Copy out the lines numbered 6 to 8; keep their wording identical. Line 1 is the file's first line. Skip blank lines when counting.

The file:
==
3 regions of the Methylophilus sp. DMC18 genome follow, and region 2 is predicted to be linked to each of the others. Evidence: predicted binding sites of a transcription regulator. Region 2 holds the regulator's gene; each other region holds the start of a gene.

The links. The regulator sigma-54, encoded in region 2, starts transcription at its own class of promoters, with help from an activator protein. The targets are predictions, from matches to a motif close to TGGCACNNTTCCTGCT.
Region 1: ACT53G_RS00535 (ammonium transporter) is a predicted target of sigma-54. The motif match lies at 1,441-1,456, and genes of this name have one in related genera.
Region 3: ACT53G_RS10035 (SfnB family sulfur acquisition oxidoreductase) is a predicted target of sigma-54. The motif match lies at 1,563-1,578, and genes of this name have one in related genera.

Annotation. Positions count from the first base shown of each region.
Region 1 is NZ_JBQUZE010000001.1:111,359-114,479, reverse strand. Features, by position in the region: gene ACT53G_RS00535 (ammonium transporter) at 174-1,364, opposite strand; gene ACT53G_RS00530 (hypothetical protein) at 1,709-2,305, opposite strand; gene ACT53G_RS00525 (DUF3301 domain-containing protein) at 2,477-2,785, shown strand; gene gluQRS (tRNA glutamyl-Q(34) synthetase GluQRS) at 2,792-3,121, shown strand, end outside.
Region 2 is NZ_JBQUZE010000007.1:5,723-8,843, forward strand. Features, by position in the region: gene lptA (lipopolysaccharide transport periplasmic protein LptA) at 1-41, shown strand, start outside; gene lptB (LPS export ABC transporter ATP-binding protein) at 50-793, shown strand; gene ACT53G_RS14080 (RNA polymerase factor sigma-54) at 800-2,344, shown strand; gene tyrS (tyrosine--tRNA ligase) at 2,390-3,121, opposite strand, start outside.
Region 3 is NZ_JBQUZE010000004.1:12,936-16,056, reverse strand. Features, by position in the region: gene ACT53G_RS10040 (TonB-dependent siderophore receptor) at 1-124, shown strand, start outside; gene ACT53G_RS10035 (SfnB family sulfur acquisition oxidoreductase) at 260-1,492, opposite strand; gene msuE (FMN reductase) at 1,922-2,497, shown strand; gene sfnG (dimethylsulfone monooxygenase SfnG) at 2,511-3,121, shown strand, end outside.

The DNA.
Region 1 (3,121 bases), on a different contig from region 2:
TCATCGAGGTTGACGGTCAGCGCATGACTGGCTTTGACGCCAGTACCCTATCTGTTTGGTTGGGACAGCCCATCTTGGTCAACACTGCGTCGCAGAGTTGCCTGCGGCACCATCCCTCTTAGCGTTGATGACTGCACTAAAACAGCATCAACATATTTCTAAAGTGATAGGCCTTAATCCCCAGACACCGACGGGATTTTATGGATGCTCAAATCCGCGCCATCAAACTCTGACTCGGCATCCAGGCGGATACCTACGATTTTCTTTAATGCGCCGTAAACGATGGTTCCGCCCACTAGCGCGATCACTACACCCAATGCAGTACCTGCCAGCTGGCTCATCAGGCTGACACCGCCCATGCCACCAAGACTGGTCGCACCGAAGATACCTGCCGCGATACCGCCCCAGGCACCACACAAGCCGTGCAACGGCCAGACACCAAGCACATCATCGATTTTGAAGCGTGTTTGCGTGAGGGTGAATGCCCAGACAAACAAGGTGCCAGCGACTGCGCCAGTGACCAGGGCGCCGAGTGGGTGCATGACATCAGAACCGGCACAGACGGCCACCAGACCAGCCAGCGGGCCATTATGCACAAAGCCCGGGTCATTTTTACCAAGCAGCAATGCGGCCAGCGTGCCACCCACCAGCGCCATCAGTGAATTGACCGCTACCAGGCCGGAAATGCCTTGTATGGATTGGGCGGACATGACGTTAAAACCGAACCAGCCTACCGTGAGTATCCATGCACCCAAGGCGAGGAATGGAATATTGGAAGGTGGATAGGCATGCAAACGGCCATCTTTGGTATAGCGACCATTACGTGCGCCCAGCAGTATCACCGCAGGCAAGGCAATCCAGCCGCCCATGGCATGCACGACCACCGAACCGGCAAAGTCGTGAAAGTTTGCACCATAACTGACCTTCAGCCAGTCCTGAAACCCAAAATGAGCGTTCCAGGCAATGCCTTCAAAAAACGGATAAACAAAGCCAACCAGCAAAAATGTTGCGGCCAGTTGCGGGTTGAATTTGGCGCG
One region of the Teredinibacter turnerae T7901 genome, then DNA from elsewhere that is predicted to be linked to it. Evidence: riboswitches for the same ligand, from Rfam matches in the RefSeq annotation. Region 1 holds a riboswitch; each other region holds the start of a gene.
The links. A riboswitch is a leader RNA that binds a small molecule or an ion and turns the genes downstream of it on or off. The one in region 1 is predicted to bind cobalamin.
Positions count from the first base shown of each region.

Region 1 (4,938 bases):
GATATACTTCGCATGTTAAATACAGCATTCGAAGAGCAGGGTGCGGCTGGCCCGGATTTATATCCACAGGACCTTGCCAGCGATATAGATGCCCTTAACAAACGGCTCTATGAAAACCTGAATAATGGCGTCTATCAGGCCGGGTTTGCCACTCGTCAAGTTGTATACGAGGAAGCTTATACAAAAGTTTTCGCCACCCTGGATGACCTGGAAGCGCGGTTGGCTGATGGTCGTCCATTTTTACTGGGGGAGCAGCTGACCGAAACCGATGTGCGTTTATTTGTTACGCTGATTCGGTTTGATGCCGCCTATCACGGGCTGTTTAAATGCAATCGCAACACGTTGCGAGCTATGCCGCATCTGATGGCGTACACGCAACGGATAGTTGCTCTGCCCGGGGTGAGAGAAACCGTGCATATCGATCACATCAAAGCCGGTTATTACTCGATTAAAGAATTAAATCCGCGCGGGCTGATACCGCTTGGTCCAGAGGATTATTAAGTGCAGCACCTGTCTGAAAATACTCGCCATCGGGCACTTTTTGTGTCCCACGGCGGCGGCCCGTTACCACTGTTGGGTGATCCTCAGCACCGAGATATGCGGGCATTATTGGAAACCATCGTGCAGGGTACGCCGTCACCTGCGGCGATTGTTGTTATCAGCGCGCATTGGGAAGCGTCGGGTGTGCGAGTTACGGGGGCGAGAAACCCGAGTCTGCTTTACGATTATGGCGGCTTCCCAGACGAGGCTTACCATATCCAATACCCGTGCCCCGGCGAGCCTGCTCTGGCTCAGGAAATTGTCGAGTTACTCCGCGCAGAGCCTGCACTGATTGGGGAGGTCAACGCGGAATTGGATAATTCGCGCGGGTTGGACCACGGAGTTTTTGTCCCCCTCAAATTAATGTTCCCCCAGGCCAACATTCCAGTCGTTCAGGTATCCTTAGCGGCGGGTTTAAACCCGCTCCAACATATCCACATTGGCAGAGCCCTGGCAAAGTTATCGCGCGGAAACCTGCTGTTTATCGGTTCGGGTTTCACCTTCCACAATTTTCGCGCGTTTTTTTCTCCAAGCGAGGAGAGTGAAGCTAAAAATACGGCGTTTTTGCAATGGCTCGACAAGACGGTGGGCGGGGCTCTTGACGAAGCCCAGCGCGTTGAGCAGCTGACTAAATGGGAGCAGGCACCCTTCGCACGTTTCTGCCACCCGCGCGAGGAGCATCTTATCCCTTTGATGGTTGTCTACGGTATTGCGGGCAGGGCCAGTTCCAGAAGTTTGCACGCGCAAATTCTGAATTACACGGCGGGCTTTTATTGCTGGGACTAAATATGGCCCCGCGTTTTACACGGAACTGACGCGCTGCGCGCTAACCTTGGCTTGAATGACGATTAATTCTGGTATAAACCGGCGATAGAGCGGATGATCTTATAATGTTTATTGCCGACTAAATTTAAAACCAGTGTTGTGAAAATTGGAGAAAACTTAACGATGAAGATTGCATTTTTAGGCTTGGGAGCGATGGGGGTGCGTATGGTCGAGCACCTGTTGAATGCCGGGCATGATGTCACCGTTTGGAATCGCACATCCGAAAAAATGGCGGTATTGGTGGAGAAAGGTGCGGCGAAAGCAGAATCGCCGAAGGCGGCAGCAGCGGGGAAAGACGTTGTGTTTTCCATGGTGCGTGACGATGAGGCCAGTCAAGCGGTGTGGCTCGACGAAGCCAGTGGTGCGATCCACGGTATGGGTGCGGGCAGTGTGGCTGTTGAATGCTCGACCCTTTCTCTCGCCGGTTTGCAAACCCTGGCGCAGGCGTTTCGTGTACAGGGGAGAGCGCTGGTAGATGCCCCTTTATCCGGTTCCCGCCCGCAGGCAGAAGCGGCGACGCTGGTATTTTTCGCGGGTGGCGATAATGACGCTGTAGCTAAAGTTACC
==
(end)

Region 1 is NZ_JBQUZE010000001.1:111,359-114,479, reverse strand. Features, by position in the region: gene ACT53G_RS00535 (ammonium transporter) at 174-1,364, opposite strand; gene ACT53G_RS00530 (hypothetical protein) at 1,709-2,305, opposite strand; gene ACT53G_RS00525 (DUF3301 domain-containing protein) at 2,477-2,785, shown strand; gene gluQRS (tRNA glutamyl-Q(34) synthetase GluQRS) at 2,792-3,121, shown strand, end outside.
Region 2 is NZ_JBQUZE010000007.1:5,723-8,843, forward strand. Features, by position in the region: gene lptA (lipopolysaccharide transport periplasmic protein LptA) at 1-41, shown strand, start outside; gene lptB (LPS export ABC transporter ATP-binding protein) at 50-793, shown strand; gene ACT53G_RS14080 (RNA polymerase factor sigma-54) at 800-2,344, shown strand; gene tyrS (tyrosine--tRNA ligase) at 2,390-3,121, opposite strand, start outside.
Region 3 is NZ_JBQUZE010000004.1:12,936-16,056, reverse strand. Features, by position in the region: gene ACT53G_RS10040 (TonB-dependent siderophore receptor) at 1-124, shown strand, start outside; gene ACT53G_RS10035 (SfnB family sulfur acquisition oxidoreductase) at 260-1,492, opposite strand; gene msuE (FMN reductase) at 1,922-2,497, shown strand; gene sfnG (dimethylsulfone monooxygenase SfnG) at 2,511-3,121, shown strand, end outside.